Emerald ash borer in St. Clair

Department of Natural Resources forester Randy Schindle chips bark of an ash tree in St. Clair’s Memorial Park to look for signs of emerald ash borer.

ST. CLAIR — An invasive insect that kills ash trees has been found for the first time in Blue Earth County.

The forester who confirmed the pest’s arrival suggests property owners across the county start thinking about preemptively removing their ash trees. Insecticide treatments also are an option, but they can be costly.

Trees infested with emerald ash borer were discovered in St. Clair last week, according to Randy Schindle, a forester for the Minnesota Department of Natural Resources.

A resident reported a suspected infestation after cutting down a tree. After confirming evidence of the Asian beetle in that tree, Schindle found more infested trees nearby in the city’s Memorial Park.

The beetle’s larvae feed on ash trees and have killed millions of ash trees in the eastern half of the United States.

Emerald ash borer was first detected in Minnesota in 2009 and since has been confirmed in 26 counties — or 27 if you include Blue Earth, which has not yet been officially added to the state’s list of quarantined counties.

With the emerald ash borer already in several area counties, including Brown, Cottonwood, Martin, Steele and Scott counties, Schindle was not surprised to find the pest is also in Blue Earth.

In fact it appears the beetles have already been in St. Clair for a few years, Schindle said, based on the destruction to the trees he found.

The forester who happens to live in St. Clair, said he expects it will only take a few years for emerald ash borers to spread across the county.

The largest cities in the region already have been preparing for the arrival of the invasive insect.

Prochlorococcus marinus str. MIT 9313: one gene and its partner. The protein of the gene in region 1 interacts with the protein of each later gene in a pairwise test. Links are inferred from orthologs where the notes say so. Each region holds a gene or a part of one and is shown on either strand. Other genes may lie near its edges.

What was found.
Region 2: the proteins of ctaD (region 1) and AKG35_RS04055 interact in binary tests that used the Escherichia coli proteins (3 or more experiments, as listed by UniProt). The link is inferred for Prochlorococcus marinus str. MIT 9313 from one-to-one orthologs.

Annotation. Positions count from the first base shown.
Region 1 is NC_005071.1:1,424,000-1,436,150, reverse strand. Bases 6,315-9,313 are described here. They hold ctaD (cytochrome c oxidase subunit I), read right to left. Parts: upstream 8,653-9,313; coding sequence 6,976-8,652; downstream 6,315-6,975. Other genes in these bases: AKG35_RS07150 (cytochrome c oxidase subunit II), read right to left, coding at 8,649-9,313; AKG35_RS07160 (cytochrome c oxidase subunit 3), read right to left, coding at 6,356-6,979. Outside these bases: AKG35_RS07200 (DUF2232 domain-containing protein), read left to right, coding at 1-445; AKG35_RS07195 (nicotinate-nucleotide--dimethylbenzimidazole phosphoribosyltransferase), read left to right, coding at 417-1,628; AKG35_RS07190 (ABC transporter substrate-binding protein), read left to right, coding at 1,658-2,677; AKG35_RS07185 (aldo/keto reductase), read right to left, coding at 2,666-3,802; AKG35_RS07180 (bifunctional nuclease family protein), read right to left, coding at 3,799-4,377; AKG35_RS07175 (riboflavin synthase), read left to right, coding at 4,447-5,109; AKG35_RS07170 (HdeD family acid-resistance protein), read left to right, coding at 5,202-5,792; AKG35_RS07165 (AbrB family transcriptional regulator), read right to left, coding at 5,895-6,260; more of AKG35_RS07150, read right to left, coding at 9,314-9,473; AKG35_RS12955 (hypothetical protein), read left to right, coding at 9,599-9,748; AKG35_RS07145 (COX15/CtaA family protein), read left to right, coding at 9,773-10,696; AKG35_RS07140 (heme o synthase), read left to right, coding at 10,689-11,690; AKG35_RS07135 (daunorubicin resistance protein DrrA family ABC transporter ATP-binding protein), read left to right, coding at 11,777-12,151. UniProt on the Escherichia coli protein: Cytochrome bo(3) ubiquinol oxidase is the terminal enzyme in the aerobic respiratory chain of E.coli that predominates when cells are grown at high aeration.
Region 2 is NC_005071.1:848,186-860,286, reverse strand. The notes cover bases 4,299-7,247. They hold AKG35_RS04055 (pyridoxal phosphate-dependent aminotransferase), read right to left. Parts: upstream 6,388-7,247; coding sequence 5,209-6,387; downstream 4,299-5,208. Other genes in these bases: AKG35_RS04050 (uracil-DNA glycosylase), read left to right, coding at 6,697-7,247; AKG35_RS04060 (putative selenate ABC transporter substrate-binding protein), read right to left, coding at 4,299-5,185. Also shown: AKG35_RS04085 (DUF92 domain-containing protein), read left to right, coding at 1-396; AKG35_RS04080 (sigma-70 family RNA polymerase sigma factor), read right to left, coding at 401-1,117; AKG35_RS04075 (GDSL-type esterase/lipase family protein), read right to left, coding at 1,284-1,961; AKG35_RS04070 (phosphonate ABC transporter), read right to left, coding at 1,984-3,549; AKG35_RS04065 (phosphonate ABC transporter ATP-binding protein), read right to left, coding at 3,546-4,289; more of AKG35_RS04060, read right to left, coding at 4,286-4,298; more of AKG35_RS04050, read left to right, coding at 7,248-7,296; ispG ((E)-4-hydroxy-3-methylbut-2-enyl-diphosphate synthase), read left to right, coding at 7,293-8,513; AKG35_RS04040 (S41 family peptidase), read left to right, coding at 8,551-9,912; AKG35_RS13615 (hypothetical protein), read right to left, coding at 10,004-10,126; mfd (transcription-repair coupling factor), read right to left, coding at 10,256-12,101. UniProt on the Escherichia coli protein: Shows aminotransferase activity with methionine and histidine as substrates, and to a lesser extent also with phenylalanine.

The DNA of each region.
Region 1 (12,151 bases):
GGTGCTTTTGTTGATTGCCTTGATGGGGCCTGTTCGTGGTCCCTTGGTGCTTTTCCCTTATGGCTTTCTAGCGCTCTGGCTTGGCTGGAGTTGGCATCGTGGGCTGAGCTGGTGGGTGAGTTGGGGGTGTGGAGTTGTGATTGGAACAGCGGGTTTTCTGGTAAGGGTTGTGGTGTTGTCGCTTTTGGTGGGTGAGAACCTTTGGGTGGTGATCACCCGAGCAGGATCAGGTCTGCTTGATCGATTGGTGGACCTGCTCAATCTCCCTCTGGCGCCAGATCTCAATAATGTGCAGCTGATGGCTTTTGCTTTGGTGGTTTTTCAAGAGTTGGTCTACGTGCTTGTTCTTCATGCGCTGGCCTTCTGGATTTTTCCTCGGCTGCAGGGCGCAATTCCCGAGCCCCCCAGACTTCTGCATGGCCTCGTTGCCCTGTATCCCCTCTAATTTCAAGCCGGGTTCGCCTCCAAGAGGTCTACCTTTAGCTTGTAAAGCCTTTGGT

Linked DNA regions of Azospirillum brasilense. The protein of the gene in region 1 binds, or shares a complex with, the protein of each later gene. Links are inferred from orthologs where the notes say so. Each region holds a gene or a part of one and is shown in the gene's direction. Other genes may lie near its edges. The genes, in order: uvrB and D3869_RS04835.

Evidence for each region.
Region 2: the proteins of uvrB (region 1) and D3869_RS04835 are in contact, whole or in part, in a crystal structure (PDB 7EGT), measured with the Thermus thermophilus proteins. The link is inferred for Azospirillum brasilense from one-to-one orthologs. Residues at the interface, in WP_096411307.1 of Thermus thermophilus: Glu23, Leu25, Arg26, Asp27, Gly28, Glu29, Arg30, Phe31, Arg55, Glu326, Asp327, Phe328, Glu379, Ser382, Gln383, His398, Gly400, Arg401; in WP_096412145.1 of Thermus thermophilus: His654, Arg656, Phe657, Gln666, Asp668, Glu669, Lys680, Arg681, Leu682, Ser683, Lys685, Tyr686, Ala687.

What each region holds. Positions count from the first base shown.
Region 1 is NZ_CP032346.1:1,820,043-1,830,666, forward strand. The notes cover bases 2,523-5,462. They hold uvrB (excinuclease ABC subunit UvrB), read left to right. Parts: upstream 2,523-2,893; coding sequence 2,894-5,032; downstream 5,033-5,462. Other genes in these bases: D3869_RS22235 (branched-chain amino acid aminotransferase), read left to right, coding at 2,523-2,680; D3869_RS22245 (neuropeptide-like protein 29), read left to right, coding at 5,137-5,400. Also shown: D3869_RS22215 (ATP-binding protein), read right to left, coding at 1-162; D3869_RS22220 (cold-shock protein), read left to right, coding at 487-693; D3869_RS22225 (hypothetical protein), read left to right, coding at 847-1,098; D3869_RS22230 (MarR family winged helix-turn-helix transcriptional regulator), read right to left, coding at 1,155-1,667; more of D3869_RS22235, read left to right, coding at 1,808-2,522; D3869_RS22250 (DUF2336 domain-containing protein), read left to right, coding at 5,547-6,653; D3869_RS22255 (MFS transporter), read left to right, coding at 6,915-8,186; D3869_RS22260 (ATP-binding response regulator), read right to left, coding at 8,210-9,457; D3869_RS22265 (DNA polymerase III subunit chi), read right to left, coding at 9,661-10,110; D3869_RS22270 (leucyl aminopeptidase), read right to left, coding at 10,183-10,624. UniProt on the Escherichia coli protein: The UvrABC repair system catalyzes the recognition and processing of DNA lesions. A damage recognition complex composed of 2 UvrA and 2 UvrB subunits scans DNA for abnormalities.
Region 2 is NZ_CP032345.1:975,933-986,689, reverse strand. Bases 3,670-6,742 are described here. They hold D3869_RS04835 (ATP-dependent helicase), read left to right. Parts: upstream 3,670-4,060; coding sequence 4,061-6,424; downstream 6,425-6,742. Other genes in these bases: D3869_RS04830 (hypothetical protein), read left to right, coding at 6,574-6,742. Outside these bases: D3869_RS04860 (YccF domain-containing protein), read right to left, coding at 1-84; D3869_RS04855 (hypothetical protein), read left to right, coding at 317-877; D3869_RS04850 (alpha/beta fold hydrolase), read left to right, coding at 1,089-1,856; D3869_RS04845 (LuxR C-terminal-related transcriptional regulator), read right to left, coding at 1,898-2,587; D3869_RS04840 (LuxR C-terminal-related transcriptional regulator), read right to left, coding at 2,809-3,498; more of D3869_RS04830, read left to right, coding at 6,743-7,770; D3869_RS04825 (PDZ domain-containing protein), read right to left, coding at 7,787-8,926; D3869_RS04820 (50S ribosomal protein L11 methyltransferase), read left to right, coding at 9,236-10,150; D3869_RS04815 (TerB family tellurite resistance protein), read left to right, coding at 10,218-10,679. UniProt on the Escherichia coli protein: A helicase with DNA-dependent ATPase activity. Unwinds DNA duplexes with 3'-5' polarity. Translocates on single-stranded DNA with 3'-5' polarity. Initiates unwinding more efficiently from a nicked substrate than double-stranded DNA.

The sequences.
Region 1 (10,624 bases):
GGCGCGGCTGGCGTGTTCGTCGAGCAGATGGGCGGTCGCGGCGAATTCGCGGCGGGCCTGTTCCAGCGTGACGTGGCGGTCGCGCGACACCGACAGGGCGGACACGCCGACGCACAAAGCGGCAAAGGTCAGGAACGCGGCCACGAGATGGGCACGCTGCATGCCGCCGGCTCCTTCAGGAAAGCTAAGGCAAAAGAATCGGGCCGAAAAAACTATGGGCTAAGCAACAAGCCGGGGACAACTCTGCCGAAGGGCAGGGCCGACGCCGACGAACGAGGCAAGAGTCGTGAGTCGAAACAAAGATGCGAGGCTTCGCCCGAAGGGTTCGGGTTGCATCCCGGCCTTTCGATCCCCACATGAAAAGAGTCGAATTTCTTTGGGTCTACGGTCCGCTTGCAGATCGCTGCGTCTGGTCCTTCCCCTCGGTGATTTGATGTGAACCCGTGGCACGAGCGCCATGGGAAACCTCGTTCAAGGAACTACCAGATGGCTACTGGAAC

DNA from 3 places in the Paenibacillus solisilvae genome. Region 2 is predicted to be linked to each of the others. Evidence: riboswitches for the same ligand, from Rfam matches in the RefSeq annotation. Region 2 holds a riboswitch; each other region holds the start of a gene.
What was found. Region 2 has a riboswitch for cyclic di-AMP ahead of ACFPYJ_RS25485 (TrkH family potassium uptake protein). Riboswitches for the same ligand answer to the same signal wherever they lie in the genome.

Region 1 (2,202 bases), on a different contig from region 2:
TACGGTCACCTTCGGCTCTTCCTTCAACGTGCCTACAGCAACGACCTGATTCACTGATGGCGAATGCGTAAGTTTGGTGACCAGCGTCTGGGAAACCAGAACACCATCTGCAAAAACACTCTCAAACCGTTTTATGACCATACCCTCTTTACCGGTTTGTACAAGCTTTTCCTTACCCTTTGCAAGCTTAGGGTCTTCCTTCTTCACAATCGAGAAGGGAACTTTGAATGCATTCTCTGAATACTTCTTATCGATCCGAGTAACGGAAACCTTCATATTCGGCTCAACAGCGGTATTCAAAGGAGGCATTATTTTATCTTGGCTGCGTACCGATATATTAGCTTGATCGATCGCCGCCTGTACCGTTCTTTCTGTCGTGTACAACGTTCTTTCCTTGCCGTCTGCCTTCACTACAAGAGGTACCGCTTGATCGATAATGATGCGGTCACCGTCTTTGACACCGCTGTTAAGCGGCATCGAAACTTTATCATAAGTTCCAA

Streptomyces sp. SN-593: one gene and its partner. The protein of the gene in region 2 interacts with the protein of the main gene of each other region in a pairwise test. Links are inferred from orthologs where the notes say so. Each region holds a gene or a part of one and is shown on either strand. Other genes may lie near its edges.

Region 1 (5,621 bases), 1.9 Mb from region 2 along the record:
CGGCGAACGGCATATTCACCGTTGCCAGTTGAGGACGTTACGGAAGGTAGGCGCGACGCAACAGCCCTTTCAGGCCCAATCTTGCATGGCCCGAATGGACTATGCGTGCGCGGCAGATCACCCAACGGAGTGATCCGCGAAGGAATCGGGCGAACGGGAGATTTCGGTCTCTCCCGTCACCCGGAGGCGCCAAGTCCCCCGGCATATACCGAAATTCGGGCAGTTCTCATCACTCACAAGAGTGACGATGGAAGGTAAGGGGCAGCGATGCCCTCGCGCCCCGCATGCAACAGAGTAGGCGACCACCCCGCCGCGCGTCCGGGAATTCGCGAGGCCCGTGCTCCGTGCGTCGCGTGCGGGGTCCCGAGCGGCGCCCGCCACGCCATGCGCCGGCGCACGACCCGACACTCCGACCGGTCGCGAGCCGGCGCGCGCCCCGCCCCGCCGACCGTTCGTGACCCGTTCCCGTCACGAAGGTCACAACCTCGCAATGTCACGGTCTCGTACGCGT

Earlier this month the Mankato City Council held a first review of a draft management plan that includes gradual preemptive removal of ash trees from city property, treatment of the most valuable city-owned trees and amending city ordinances to require property owners to remove infested trees. The report estimates 17% of all the trees in the city are ash, including 2,500 on city property.

The discovery of the insects in St. Clair will not alter Mankato’s plan, said Ashley Steevens, the city forester and superintendent of parks. City planners already knew arrival of the pest was inevitable, she said. The draft plan will be presented again to the council for approval April 12.

The city of North Mankato has already begun treating some of its largest ash trees and is removing a few dozen stressed trees each year. North Mankato has more than 1,600 city-owned ash trees along its boulevards.

In both Mankato and North Mankato, ash tree owners who suspect an infestation can request a city expert to come and inspect their trees. Residents in other communities can contact the Minnesota Department of Agriculture’s Arrest the Pest division.

Ash tree owners should be on the lookout for holes and missing bark from woodpeckers that eat the emerald ash borer larvae. Underneath the bark the larvae tunnel s-shaped markings.

Emerald ash borer in St. Clair 2

The signature S-shape grooves of emerald ash borer larvae are visible after bark was peeled away from an infected tree at the city park in St. Clair.

Steevens suggested Mankato residents start considering insecticide treatments for their ash trees. Treatment, which is usually done in the spring, is recommended when emerald ash borer has been detected within a 15-mile radius. The Minnesota Department of Agriculture has an online guide about treatment options.

Those treatments cost around $10 per diameter inch of the tree’s trunk and most must be done every year, Schindle said.

A more affordable option might be removal and replacement with a different type of tree. In that option, Schindle recommends property owners remove their ash trees before the pest reaches their neighborhood and tree-removal professionals are inundated with requests.

“If you have an ash tree, you might want to consider getting rid of it now,” he said.

It’s hard to predict how fast the beetle will spread across Blue Earth County, if it has not already. It naturally spreads about a half mile per year, Steevens said.

But people often cause a much faster spread by transporting infested wood.

To slow the spread, the state places quarantines on counties with known infestations. No parts of ash trees or firewood of any kind can be transported from those counties. Schindle said he expects Blue Earth County will be placed on quarantine in coming days.

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